The Oregon State Legislature convenes February 1st for the 2022 Short Session and a decision on ag overtime requirements will have far-reaching consequences for Oregon Wheat and Oregon agricultural businesses. The initial legislation on ag overtime (House Bill 4002) proposes a straight 40-hour ag overtime threshold phased in by 2027. We need your help to talk with your legislator to explain the devastating impacts of this proposed policy.
Despite months of work to try and help legislators understand the unique needs of our industry, there was no movement to accommodate ag needs and the bill only proposes a limited duration tax credit.
Farmers and their employees work unique hours to plant, manage and harvest crops and keep our supply of agricultural products secure. The legislation ignores these needs and proposes a 40-hour threshold, phased in beginning in calendar years 2023/24 at 55 hours in a workweek, moving to 48 hours in 2025/26 and then to 40 hours in 2027 and beyond. If passed, it is expected to have significant adverse effects on farmworkers' incomes, Oregon's farm production, and Oregon's economy.
We need your help to reach ALL legislators before they take this devastating vote.
We know that a majority of our farmers will NOT be able to afford the increased payroll costs and will reduce employees, reduce shifts, cap employee hours, or be forced to modify benefits. Nobody wins with this poorly crafted policy!
The 2022 session is only 35-days long, which means producers have a limited opportunity to engage before this policy is voted on. We need your help to change the conversation at the state Capitol! Write your legislators today, and tell them that 40-hours is not workable. They need to know the direct impacts to your operation and to your employees’ paychecks! Customize the talking points below to tell your story.
Find contact for your state representative and senator here!
Please CUSTOMIZE your message to help your legislator know how your farm and employees would be impacted.
- I farm in ________ County. I grow wheat (and_____list other crops if applicable___) and employ ________ individuals. These are people I care about and I do everything I can to compensate my employees fairly.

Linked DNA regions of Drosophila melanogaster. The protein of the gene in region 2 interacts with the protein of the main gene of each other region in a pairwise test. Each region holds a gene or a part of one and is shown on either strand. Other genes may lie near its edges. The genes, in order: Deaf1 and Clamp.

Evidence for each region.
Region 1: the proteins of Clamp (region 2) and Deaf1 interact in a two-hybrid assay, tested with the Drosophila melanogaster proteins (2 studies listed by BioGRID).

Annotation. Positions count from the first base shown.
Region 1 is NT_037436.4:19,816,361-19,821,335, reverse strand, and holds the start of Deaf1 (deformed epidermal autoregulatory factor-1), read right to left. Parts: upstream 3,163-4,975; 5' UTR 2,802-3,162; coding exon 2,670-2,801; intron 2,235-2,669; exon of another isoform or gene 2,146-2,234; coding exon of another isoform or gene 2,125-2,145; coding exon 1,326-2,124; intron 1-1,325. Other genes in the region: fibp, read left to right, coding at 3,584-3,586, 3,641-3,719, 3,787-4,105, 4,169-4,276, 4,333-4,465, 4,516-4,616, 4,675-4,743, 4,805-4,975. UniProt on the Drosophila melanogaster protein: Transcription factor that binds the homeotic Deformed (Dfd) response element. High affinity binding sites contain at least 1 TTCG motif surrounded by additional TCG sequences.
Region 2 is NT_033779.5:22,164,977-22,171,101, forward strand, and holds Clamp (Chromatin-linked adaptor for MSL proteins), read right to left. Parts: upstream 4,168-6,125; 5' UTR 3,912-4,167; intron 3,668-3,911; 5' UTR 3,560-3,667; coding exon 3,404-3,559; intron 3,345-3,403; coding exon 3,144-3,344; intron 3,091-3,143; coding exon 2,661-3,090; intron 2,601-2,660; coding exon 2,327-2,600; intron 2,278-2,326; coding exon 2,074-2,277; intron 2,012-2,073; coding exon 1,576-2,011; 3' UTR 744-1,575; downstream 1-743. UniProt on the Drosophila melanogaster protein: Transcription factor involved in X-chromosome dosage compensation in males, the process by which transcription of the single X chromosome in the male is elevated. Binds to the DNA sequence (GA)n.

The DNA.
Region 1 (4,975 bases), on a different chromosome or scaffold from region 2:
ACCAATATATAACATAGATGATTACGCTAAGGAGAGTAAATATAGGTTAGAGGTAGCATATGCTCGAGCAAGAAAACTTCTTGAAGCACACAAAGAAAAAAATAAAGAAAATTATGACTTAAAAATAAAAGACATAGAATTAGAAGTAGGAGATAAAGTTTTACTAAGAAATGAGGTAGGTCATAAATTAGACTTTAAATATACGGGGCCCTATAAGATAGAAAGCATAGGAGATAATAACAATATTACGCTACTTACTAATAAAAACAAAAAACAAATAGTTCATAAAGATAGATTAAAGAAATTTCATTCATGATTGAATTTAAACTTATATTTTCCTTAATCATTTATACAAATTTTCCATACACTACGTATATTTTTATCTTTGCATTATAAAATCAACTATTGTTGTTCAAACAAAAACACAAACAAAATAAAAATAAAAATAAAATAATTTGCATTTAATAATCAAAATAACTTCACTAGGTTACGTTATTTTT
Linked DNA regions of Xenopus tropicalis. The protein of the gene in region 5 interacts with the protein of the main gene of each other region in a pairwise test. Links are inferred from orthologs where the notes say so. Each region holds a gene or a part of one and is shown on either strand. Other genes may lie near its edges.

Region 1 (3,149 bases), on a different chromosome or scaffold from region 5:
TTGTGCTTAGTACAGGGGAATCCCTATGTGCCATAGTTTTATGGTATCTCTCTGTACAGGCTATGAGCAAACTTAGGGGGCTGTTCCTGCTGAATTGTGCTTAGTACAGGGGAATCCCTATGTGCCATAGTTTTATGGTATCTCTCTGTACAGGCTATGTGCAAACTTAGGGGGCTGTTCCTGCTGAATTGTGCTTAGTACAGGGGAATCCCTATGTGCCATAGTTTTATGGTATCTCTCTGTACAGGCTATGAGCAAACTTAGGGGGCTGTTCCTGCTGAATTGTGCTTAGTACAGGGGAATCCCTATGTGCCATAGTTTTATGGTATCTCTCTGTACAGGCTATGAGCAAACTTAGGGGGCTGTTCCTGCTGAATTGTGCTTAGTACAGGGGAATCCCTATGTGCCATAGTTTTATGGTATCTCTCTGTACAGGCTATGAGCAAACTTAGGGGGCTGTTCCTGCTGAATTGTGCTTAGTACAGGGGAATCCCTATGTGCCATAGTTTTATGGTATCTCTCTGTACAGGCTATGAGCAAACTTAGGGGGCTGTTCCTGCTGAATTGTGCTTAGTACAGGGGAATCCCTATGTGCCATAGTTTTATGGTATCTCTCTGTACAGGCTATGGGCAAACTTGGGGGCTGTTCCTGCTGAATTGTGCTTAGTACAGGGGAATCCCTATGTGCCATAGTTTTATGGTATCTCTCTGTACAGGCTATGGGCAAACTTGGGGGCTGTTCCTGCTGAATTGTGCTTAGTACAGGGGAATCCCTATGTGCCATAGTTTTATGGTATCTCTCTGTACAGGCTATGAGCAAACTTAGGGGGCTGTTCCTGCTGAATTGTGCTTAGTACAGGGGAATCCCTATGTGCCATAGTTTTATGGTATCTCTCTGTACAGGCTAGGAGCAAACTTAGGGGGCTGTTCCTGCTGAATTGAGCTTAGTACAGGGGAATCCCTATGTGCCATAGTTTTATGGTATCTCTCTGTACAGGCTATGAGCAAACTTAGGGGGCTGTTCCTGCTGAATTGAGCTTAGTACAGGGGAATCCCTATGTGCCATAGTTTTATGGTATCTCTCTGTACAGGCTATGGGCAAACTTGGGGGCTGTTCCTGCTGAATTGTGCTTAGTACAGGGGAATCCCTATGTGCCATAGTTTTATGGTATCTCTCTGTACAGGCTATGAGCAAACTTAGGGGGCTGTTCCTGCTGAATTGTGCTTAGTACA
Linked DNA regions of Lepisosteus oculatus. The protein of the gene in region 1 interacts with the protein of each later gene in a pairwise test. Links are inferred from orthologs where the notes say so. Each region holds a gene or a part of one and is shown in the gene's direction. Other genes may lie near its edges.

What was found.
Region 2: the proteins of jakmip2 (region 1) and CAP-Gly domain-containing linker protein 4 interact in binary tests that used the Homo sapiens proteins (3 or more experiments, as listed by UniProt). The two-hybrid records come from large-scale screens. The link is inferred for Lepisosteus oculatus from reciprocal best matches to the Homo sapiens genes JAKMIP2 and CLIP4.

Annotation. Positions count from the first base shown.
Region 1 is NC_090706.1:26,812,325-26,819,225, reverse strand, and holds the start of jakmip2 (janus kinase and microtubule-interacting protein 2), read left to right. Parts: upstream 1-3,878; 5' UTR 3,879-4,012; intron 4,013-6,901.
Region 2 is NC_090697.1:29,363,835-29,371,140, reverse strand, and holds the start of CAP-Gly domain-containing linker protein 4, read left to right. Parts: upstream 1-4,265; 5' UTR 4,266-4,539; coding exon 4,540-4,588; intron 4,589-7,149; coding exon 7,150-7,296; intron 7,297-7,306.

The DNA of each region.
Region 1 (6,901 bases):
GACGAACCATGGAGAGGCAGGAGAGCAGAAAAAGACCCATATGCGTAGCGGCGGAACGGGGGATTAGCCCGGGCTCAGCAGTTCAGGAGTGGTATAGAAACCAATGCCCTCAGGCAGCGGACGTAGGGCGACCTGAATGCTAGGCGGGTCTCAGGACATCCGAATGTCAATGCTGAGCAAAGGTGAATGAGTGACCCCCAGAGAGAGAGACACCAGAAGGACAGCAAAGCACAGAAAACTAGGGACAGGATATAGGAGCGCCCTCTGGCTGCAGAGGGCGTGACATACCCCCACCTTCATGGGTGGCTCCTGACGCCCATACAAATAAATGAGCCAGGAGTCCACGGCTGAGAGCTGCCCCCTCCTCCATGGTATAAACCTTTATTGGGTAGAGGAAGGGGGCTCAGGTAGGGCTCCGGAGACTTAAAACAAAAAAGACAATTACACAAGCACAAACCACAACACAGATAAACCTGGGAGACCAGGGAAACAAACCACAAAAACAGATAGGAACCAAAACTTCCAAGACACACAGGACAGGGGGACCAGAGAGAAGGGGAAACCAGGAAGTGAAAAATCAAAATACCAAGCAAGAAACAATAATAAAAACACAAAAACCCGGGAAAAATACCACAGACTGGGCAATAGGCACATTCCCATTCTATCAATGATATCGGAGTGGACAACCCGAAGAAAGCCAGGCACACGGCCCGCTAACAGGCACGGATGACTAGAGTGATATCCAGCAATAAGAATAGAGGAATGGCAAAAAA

- I am concerned about the impact that ag overtime would have on my farm and employees.
- As a wheat farmer, I cannot increase the sale price of my crops when labor costs increase. Consumers in the global commodity market set our prices. Since I cannot pass on increased costs, I will be forced to limit the number of hours that employees work to 40 hours per week to avoid the added expense of overtime pay. The other unintended consequences of this legislation for employees will be ____________________ (ex. not be able to pay health care, provide free housing, provide free vehicle, pay end-of-season bonuses etc).
- I do not want to do this, but that is the practical reality. As a family business, we can’t operate at a loss year-over-year. Mandating overtime after 40-hours demands wages that are not possible with the economics of agriculture and will result in reduced pay and opportunities for farm employees.
- I actively manage my farmland to ensure it produces quality grain and sustains the health of the environment and soil. This work can be labor-intensive, particularly during seasonal periods like planting and harvesting. This bill will likely cost me ___________ in new labor costs that I can’t afford.
- Farmers have been clear about the consequences of this policy, but I’m also worried that farm employees will see their paychecks reduced or jobs cut if overtime pay is required after 40-hours.
- Only seven states have adopted ag overtime policies, and most have crafted policies to ensure some measure of flexibility to ensure that local farms can remain viable and that employees’ jobs and paychecks are protected. Several states have adopted policies to meet seasonal needs and others established higher overtime thresholds that help avoid some of the worst consequences.Failure to provide flexibility that acknowledges the needs for agricultural production risks the sustainability of thousands of family farms, ranches, and crop production and places farmworkers at a disadvantage, having the opposite effect of what is intended.
- As someone who stands to lose their family business, I urge you to oppose HB 4002 as written which would create an inflexible 40-hour overtime mandate that simply won’t work for Oregon’s farms.